The GMC Hummer EV, with a price ranging from about $80,000 to over $105,000, features some insane tech and maneuverability. The silent yet beastly electric vehicle might be pricier than the Cybertruck, which starts at around $40,000, but it justifies that premium cost by offering certain functionality not usually found in competing electric trucks. The Hummer EV boasts a boatload of standout features, including everything from a WTF mode to physical switches and removable panels.
Perhaps one of its most significant features is its trademarked Crab Walk function, which allows it to move diagonally without needing to shift its horizontal angle. This is useful not only for parallel parking but also as means to avoid scraping or damaging its body when maneuvering in extremely tight spaces. It’s easy to see the appeal of this feature, which is perhaps why Tesla CEO Elon Musk confirmed in a tweet that the Cybertruck will also come with its own rear-wheel steering feature.
The Hummer EV Crab Walk feature is unique and useful
Rear-wheel steering isn’t exactly a nascent feature only found on modern cars, as this has existed in models as old as an ’80s Honda Prelude. This innovation involves actively turning a car’s rear wheels in the opposite direction of its front wheels, allowing them to take corners faster and sharper than they normally would. A YouTube video captured by a member of Cybertruck Owners Club showed the Cybertruck doing a similar maneuver during Tesla’s Cyber Rodeo event. While four-wheel steering certainly makes cars more agile when cornering, they still may not be able to clear narrower spaces without hitting their sides.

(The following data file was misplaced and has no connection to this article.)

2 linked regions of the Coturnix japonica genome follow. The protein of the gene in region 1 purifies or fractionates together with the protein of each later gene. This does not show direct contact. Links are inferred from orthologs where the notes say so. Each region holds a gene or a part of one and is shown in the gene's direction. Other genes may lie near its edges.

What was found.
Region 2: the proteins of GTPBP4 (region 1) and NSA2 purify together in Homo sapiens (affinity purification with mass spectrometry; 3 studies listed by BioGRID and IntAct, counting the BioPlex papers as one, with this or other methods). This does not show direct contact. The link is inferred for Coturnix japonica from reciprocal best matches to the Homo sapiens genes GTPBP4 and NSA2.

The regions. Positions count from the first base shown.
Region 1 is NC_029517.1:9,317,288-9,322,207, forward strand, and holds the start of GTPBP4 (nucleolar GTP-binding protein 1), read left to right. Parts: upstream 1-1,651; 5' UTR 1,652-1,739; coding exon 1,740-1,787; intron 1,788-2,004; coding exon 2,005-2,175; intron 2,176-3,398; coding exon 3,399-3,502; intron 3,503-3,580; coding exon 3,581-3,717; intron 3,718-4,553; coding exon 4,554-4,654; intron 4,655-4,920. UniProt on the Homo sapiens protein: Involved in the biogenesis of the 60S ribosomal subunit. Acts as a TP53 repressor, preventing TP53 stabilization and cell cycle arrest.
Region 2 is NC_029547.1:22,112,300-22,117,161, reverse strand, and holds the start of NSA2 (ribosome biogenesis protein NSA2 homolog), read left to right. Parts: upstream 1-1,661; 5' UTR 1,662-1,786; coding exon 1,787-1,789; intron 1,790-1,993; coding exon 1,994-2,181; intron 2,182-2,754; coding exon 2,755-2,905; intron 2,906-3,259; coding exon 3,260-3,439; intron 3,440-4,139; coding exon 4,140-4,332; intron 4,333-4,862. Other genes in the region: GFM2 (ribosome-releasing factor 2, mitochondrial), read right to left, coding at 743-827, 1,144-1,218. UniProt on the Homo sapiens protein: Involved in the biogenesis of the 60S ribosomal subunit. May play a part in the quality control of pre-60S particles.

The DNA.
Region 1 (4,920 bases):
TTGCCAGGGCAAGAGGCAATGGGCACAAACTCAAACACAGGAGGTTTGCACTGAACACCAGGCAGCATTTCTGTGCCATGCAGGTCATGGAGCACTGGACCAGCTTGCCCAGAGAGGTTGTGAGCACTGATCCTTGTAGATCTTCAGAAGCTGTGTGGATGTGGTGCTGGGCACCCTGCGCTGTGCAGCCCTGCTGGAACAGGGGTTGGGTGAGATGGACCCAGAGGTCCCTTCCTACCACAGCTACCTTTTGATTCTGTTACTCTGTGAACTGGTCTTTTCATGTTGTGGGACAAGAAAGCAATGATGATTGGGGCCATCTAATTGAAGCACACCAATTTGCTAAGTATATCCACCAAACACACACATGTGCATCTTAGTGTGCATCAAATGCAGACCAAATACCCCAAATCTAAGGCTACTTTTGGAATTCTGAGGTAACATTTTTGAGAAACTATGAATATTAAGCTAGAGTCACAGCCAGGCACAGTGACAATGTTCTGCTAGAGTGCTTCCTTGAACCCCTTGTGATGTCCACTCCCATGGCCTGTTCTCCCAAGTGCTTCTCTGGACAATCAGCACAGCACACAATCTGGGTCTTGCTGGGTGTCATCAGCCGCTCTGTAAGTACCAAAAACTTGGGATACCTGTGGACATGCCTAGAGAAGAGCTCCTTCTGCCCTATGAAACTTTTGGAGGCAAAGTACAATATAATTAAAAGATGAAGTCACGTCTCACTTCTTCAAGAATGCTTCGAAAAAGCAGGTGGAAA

What sets the Hummer EV’s Crab Walk feature apart is that both the front and rear wheels turn in the same direction. This allows the EV to move sideways without physically turning its body, making it possible to squeeze through at really tight angles, all while coming out relatively unscathed. The Crab Walk feature on Hummers does have limitations though, including that its rear wheels can only turn at a maximum of 10 degrees, and it cannot be used at speeds past 20 mph (via GMC).
Can it take electric trucks to greater heights?
The Hummer EV’s Crab Walk feature isn’t the only thing not found on Tesla’s Cybertruck. According to Tesla, the Cybertruck’s Adaptive Air Suspension feature allows it to raise both sides of the EV by up to 4 inches. GMC’s monstrous electric truck, on the other hand, has what it calls Extract Mode, which elevates its suspension by up to 6 inches. Combined with its massive 35-inch tires, a Hummer EV on Extract Mode can basically tower over other electric trucks quite literally. Unlike the Cybertruck, the Hummer EV also has manually collapsible modular roof panels that can render it partially or completely roofless.
Of course, as if Crab Walk wasn’t enough, the Hummer EV is also capable of regular four-wheel steering as a standard feature, if needed. Based on its product page, the model’s four-wheel steering mode gives this bulky electric truck maneuverability that’s comparable to that of “a compact sedan.” Other distinct features include the Hummer EV interior having a unique lunar motif in its speakers and rear trunk, both of which display a sinuous pattern that replicates the moon’s intricate rocky surface. Overall, GMC’s Hummer EVs are designed to “make competitors envious,” and considering what it’s already showing, that just might be the case.